wouldn’t call them until after midnight to tell them I had brought
their dad back to the hospital. They had been so relieved when he had
been allowed to come home just that afternoon. But wait, that isn’t the
point of this story.


That part is the Little Drama as opposed to the Big Picture, as I have
come to view Life over the past several years. My good friend calls it the
“Epic Story.” Like the Iliad. The one that is truly our path to God, which
in my view is manifest in self-actualization, the path of love seeking love.
It is the divine blueprint of All That We Can Be. That path leads us right
through the minefield of the small self with all its fears and rages, and life and death dramas, to our Greater Self—the poet, teacher or leader who resides in the heart of God or divine creation.


Here there is no death. Or rather death has no “sting.” There is only
love—in its many and glorious forms. As we are birthed into this world,
live and sooner or later die out of this world, we can be carried through
our darkest nights on the grace of this knowing, or be badly bruised
on the harshness of a “real” and physical world. It actually becomes a
conscious choice over which only we have control.

I cannot trivialize the illness and death of my husband, the father of
my sons, my business partner, mentor, lover, and soul mate.
“George
and Marilyn” was a phrase. For twenty-seven years we worked together,
played together, had lunch together, shopped together, and on the way
home in separate cars chatted on our cells to one another. We always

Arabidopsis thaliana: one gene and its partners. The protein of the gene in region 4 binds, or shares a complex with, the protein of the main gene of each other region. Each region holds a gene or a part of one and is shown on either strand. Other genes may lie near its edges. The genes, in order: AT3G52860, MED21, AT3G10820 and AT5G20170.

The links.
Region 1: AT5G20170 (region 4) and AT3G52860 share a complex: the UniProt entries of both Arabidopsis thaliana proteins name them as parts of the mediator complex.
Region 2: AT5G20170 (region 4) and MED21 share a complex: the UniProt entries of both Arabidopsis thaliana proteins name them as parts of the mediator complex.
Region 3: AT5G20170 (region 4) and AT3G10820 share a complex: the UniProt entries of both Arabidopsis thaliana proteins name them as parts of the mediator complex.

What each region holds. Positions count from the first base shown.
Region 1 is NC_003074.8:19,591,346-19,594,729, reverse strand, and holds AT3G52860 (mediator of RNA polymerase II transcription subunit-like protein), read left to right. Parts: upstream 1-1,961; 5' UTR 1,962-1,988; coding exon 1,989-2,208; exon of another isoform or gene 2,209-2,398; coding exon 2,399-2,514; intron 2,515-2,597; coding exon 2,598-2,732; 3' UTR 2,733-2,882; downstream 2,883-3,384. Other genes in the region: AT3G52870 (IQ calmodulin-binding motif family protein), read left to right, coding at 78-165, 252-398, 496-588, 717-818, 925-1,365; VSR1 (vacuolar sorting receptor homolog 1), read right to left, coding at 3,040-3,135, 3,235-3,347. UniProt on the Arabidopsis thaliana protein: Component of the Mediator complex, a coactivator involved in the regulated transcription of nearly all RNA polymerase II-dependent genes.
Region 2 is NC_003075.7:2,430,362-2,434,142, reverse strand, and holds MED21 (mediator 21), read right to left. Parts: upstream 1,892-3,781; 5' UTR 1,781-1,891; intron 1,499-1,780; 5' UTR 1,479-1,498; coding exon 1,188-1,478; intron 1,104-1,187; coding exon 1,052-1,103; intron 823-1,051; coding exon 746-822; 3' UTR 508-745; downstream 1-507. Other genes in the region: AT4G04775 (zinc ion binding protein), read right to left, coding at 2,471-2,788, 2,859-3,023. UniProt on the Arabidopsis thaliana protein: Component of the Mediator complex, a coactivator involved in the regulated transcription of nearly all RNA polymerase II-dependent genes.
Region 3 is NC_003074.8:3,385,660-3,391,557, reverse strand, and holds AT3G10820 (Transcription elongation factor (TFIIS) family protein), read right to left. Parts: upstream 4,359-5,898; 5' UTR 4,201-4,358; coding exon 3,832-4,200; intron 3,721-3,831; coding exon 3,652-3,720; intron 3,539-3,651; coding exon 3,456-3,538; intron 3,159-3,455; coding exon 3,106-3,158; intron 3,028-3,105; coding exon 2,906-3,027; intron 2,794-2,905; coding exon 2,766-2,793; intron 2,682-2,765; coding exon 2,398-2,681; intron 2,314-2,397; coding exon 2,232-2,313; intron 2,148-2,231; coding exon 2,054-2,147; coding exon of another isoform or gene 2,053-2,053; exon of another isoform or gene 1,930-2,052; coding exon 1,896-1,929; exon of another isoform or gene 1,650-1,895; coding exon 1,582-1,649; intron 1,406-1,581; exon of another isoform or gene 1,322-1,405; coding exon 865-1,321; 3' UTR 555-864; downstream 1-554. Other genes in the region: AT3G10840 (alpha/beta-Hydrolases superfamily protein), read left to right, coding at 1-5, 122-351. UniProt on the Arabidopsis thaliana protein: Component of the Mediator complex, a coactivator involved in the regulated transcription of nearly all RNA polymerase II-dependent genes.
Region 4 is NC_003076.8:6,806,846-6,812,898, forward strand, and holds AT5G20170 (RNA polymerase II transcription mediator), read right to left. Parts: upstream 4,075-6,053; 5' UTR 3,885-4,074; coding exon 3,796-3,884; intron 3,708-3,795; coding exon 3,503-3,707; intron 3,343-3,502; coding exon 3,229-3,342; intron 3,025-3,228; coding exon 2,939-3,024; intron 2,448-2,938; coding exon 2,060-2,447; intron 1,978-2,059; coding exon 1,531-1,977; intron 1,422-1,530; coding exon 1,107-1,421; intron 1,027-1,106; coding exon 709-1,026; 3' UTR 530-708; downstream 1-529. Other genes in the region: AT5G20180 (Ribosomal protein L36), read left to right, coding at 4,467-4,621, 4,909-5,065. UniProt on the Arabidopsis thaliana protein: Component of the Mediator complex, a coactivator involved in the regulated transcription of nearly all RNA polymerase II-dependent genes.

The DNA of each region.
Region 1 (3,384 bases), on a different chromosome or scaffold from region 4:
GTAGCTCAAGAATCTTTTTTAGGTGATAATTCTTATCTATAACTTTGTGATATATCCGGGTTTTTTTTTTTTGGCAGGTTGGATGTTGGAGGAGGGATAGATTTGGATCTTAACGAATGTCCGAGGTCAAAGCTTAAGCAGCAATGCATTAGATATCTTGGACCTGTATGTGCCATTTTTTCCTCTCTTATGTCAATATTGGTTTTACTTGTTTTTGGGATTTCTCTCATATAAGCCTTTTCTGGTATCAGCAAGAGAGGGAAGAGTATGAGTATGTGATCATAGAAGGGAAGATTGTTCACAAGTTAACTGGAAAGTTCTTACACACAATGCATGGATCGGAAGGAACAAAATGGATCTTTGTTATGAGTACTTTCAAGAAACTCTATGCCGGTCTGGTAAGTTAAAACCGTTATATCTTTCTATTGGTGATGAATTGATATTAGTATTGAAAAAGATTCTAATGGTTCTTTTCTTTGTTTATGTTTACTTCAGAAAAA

had something to talk about. We rarely argued. We loved one another
deeply and always wanted what was best for the other. We were only
ever apart three or four times in more than a quarter century.
Was I afraid? Yes, I was terrified. I look back and realize I had bargained
with God and offered to endure years of a million daily fears in exchange
for the One Big One.

Was I sad? Yes, many nights I lay on our bedroom floor and wailed in
the middle of the night, mindless in sorrow.

Was I angry? You bet. I hated the arrogance of doctors, the soullessness
of CAT scans, the iniquity of the body. I was bloody outraged that my
husband was to die. I wasn’t ready!
Did I suffer? In the sleepless nights and the numbed out days when I
couldn’t fix what was broken, yes.

But so what? It all happened anyway—whether I liked it or not.
What emerged from the depths of my experience were a series of
lessons about life and death. Really about life, mostly. They are a mere
handful of truths that will help us live life more fully, prepare for our
own death more objectively and accept the death of those we love.
Death is just the context for living our life. We are all going to die, one